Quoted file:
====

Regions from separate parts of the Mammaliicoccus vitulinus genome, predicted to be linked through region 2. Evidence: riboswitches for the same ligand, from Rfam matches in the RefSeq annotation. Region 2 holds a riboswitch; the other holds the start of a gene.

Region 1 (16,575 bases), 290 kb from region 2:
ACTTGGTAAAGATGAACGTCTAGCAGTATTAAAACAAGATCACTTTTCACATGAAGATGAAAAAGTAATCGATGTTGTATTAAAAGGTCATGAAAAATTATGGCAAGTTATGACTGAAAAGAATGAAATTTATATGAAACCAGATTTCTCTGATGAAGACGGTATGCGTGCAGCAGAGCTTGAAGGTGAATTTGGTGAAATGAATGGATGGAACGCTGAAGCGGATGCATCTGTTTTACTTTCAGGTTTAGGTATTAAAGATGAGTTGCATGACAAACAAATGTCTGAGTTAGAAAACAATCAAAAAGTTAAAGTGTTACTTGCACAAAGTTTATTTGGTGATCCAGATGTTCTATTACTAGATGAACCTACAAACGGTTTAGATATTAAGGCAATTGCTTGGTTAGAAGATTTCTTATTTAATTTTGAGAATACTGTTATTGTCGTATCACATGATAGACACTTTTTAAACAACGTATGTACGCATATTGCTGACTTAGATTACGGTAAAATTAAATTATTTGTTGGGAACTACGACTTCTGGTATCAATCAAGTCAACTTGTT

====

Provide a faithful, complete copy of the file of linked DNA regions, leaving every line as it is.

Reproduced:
Regions from separate parts of the Mammaliicoccus vitulinus genome, predicted to be linked through region 2. Evidence: riboswitches for the same ligand, from Rfam matches in the RefSeq annotation. Region 2 holds a riboswitch; the other holds the start of a gene.

Region 1 (16,575 bases), 290 kb from region 2:
ACTTGGTAAAGATGAACGTCTAGCAGTATTAAAACAAGATCACTTTTCACATGAAGATGAAAAAGTAATCGATGTTGTATTAAAAGGTCATGAAAAATTATGGCAAGTTATGACTGAAAAGAATGAAATTTATATGAAACCAGATTTCTCTGATGAAGACGGTATGCGTGCAGCAGAGCTTGAAGGTGAATTTGGTGAAATGAATGGATGGAACGCTGAAGCGGATGCATCTGTTTTACTTTCAGGTTTAGGTATTAAAGATGAGTTGCATGACAAACAAATGTCTGAGTTAGAAAACAATCAAAAAGTTAAAGTGTTACTTGCACAAAGTTTATTTGGTGATCCAGATGTTCTATTACTAGATGAACCTACAAACGGTTTAGATATTAAGGCAATTGCTTGGTTAGAAGATTTCTTATTTAATTTTGAGAATACTGTTATTGTCGTATCACATGATAGACACTTTTTAAACAACGTATGTACGCATATTGCTGACTTAGATTACGGTAAAATTAAATTATTTGTTGGGAACTACGACTTCTGGTATCAATCAAGTCAACTTGTT